A company’s return on assets shows us the company’s profitability in comparison to the company’s size (as measured by total assets). In other words, return on assets seeks to answer the question, “How efficiently is this company using its assets to generate profits?”  

Return on equity is similar except that shareholders’ equity is used in place of total assets. Return on equity asks, “How efficiently is this company using its investors’ money to generate profits?” 

A company’s gross profit margin shows what percentage of sales remains after covering the cost of the sold inventory. This gross profit is then used to cover overhead costs, with the remainder being the company’s net income. 

Gross profit margin is often used to make comparisons between companies within an industry. For example, comparing the gross profit margin of two different grocery stores can give you an idea of which one does a better job of keeping inventory costs down. 

A company’s debt ratio shows what portion of a company’s assets has been financed with debt.

A company’s debt-to-equity ratio shows the ratio of financing via debt to financing via capital from investors.

The more highly leveraged a company is, the greater its return on equity will be for a given amount of net income.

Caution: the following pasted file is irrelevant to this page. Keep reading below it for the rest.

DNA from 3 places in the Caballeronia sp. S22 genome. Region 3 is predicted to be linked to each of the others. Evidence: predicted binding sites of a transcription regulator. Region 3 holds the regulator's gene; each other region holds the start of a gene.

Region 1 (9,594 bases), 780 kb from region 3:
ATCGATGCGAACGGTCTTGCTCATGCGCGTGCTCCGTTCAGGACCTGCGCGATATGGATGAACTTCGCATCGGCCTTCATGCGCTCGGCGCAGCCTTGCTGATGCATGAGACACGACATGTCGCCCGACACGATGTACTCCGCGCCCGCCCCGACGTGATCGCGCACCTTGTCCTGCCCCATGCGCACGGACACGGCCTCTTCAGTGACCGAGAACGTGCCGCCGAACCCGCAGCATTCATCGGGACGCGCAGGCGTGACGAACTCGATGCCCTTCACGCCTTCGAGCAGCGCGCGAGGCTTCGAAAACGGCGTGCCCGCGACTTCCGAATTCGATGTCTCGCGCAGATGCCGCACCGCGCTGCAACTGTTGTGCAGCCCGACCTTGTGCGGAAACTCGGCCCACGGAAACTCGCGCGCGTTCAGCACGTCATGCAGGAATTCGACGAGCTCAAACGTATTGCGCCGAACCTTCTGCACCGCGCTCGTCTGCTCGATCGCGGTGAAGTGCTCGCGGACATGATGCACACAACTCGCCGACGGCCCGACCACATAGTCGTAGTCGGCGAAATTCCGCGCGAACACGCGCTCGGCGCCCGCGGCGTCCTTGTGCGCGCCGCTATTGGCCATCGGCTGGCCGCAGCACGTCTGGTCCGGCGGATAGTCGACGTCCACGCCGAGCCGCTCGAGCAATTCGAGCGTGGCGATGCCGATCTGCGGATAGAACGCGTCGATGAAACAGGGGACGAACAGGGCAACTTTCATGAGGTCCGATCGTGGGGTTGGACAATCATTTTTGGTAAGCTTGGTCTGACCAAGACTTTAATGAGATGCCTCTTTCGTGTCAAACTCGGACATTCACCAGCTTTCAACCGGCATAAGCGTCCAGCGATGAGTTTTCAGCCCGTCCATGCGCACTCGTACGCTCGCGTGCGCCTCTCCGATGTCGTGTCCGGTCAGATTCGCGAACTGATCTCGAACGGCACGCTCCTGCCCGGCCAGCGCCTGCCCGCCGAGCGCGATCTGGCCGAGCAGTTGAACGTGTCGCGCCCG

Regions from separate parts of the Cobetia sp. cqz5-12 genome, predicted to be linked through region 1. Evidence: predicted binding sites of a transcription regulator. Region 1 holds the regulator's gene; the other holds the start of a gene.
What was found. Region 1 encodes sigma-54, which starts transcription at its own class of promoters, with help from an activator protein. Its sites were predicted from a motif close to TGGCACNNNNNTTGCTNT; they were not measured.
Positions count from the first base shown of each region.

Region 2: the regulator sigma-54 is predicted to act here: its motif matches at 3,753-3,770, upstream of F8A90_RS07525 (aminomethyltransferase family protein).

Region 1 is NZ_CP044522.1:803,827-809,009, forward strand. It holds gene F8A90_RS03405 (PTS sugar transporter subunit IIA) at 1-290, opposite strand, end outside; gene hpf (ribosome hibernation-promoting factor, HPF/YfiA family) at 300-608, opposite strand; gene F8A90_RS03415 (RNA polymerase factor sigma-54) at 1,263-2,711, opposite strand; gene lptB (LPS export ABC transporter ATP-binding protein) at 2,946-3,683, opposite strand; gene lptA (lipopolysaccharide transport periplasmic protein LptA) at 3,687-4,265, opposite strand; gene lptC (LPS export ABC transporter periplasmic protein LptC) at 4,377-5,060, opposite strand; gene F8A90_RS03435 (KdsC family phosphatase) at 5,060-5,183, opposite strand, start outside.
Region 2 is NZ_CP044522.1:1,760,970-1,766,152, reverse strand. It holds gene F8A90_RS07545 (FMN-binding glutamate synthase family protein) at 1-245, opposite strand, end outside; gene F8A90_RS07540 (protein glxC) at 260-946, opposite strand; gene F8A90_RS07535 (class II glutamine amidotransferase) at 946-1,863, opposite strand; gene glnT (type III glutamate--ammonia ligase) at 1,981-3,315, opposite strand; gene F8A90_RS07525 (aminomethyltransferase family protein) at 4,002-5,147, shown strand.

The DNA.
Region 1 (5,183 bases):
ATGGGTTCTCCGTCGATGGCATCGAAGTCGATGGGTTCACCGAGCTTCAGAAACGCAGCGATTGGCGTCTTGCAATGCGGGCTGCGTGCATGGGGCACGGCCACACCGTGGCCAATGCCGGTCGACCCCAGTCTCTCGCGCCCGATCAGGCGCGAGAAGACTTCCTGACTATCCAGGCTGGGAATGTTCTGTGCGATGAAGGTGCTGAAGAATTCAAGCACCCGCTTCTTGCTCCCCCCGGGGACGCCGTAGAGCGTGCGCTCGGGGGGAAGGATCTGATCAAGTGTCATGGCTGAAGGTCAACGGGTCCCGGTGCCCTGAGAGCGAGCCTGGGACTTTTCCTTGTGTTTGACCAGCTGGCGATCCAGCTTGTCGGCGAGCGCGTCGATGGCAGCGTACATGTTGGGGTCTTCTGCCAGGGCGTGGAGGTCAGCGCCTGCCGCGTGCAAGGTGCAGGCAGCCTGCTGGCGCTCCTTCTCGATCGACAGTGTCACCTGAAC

when the company’s debt-to-equity ratio increased (from 1 in the first example to 3 in the second example), the company’s return on equity increased as well, even though net income remained the same.  

Asset turnover ratios seek to show how efficiently a company uses its assets. The two most commonly used turnover ratios are inventory turnover and accounts receivables turnover.  

The calculation of inventory turnover shows how many times a company’s inventory is sold and replaced over the course of a period. The “average inventory” part of the equation is the average Inventory balance over the period, calculated as follows:

Inventory period shows how long, on average, inventory is on hand before it is sold.

A higher inventory turnover (and thus, a lower inventory period) shows that the company’s inventory is selling quickly and is indicative that management is doing a good job of stocking products that are in demand.  

A company’s receivables turnover (calculated as credit sales over a period divided by average Accounts Receivable over the period) shows how quickly the company is collecting upon its Accounts Receivable.

Average collection period is exactly what it sounds like: the average length of time that a receivable from a customer is outstanding prior to collection.

higher receivables turnover and lower average collection period is generally the goal.  

The goal of GAAP is to make it so that potential investors can compare financial statements of various companies in order to determine which one(s) they want to invest in, without having to worry that one company appears more profitable on paper simply because it is using a different set of accounting rules.